Nuclear Reactors

The nuclear industry is more than 50 years old. Its history is replete with a colossal financial disaster and a multitude of near-misses and catastrophic accidents like Three Mile Island and Chornobyl. Beyond Nuclear works to expose the risks and dangers posed by an aging and deteriorating reactor industry and the unproven designs being proposed for new construction.



Congressmen call for investigation of leaky, buried piping at atomic reactors

U.S. Representatives Ed Markey (D-MA), John Hall (D-NY), and John Adler (D-NJ) have called upon the Government Accountability Office (GAO) to launch an investigation into the corrosion of and leakage from buried piping at the nation's nuclear power plants. In their letter to GAO, the Congressmen stated that "The recent discoveries of leaks of reactor cooling water, diesel fuel, and radioactive water at several plants suggest that NRC processes must be improved to help licensees adequately manage the aging of this infrastructure to ensure the safety of the reactors and of the public." The Congressmen cite leaking pipes at such nuclear power plants as Oyster Creek NJ, Indian Point NY, San Onofre CA, Byron IL, Perry OH, Dresden IL, and Braidwood IL to make clear that this is a nation-wide problem. Hazardous tritium -- a radioactive form of hydrogen -- is very often involved in such leakage into groundwater. (However, besides such accidental, uncontrolled, and unmonitored leaks, tritium is also "routinely" discharged from atomic reactors, with permission from the Nuclear Regulatory Commission.)


"Step It Up To Shut It Down" -- 126 mile march through bitter cold against Vermont Yankee reaches Statehouse

Activists opposed to a 20 year license extension at Entergy's Vermont Yankee nuclear power plant have marched 126 miles through bitter winter weather from the reactor in Brattleboro to the state capitol in Montpelier. Anti-nuclear activism in the Green Mountain State is ramping up, as the Vermont state legislature will likely vote by spring whether or not to support the license extension at one of the nation's oldest reactors.


FPL halts two new reactors targeted at Turkey Point!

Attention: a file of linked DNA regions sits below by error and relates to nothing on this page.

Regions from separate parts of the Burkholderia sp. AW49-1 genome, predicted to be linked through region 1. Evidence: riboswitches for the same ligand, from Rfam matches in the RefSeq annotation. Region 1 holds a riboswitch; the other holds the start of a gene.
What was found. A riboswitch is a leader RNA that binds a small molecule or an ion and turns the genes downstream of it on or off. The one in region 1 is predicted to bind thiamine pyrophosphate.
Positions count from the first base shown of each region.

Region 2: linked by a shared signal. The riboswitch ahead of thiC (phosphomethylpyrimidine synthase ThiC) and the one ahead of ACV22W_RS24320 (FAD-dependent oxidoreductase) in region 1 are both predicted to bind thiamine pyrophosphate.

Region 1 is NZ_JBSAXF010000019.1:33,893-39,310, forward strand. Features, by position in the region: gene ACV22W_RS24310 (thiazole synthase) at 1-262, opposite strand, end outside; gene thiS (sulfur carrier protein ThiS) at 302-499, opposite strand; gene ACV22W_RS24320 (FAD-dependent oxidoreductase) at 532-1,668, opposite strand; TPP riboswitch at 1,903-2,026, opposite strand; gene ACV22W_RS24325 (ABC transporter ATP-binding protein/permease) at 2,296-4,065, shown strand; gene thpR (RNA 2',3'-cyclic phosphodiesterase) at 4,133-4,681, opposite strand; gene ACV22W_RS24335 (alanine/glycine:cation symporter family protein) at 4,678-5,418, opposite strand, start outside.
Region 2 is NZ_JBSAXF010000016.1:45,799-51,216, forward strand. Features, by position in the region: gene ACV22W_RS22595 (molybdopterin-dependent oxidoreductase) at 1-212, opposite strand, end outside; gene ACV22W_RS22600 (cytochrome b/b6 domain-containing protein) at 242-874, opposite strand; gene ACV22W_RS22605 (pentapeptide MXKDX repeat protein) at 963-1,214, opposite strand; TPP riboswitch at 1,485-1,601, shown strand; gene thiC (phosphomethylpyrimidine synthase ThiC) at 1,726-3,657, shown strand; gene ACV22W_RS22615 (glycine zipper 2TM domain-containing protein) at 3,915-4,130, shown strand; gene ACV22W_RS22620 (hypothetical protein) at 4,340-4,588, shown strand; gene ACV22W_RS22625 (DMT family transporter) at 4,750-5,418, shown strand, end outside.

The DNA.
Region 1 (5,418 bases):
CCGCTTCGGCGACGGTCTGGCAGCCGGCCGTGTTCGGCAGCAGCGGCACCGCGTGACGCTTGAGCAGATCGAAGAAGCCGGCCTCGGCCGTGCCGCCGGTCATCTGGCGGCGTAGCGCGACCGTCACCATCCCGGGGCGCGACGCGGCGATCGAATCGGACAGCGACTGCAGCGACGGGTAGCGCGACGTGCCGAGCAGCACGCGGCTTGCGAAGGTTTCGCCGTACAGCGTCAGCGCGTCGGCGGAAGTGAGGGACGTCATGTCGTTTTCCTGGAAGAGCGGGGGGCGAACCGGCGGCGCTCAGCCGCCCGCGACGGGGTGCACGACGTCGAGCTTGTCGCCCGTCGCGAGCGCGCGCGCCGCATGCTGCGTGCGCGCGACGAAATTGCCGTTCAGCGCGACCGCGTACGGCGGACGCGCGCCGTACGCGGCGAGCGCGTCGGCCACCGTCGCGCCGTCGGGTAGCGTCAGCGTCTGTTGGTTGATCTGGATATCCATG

In what appears to be a major victory for anti-nuclear efforts in Florida, the state's Public Utility Commission  (PUC) has rejected Florida Power and Light's (FPL) request for a massive electricity rate increase, which would have largely gone to pay for two new Toshiba-Westinghouse AP-1000 reactors at its Turkey Point nuclear power plant near Miami. This victory is all the more significant, in that the State of Florida had already empowered its PUC to approve "Construction Work in Progress," charging ratepayers on their bills in advance to build new reactors, many years before any electricity is actually delivered. However, the PUC has decided to refuse such charges.  FPL responded by halting its plans to pursue the two new reactors past the U.S. Nuclear Regulatory Commission licensing phase. Thus, continued anti-nuclear vigilance will be required, as FPL will undoubtedly try again to force its ratepayers to bear the financial burdens and risks of building new reactors, while offering little to none of the projected profits in return. David Kraft of Nuclear Energy Information Service in Chicago asserts that this decision could well set back the nuclear power relapse nation-wide.


'It’s like the inmates are running the jail'

Eartha Jane Melzer's article, "Group urges suspension of license process for new Fermi nuclear plant," in the Michigan Messenger reports on Beyond Nuclear's and environmental coalition allies' efforts to challenge the proposed Fermi 3 reactor in Monroe, MI based on quality assurance violations at Detroit Edison Company, "Economic Simplified Boiling Water Reactor" (ESBWR) designer General Electric-Hitachi, and the U.S. Nuclear Regulatory Commission itself. Responding to NRC's conclusion that Detroit Edison's "failure to establish a Fermi 3 QA program resulted in inadequate control of procurement documents and ineffective control of contract services performed by [subcontractor] Black and Veatch (B&V)," the environmental coalition's expert witness Arnold Gundersen, a nuclear engineer, concluded "That’s like having the inmates running the prison."


ESBWR design may soon dwindle to a single proposed new reactor in U.S.

Detroit Edison may be the only nuclear utility in the U.S. to continue standing by the General Electric-Hitachi "Economic Simplified Boiling Water Reactor" (ESBWR) design if Dominion Nuclear of Virginia abandons it. Dominion is reported to now be considering a new Areva EPR or Westinghouse-Toshiba AP1000 reactor, instead of an ESBWR at its North Anna nuclear power plant in Virginia. Beyond Nuclear has helped lead the environmental coalition effort to block a new ESBWR targeted at Detroit Edison's Fermi nuclear power plant in Monroe, Michigan -- most recently raising quality assurance contentions regarding the ESBWR design and the Fermi 3 new reactor license application. Dominion's cold shoulder would be an especially bad blow to the ESBWR design, given North Anna is the reference reactor for the design -- meaning it was supposed to set precedents for NRC licensing decisions for ESBWRs proposed across the U.S. However, about a year ago, Entergy and other nuclear utility coalition partners in NuStart decided to abandon the ESBWR proposed at River Bend, LA; Entergy also abandoned an ESBWR proposed at Grand Gulf, MS; and Exelon abandoned two ESBWRs targeted at Victoria County Station, TX. This begs the question -- what doesn't Detroit Edison get that these other nuclear utilities do about the problems with the ESBWR design? DOE also seems to understand the ESBWR's problems -- DOE has indicated it will not grant taxpayer-backed loan guarantees to ESBWR proposals at the present time.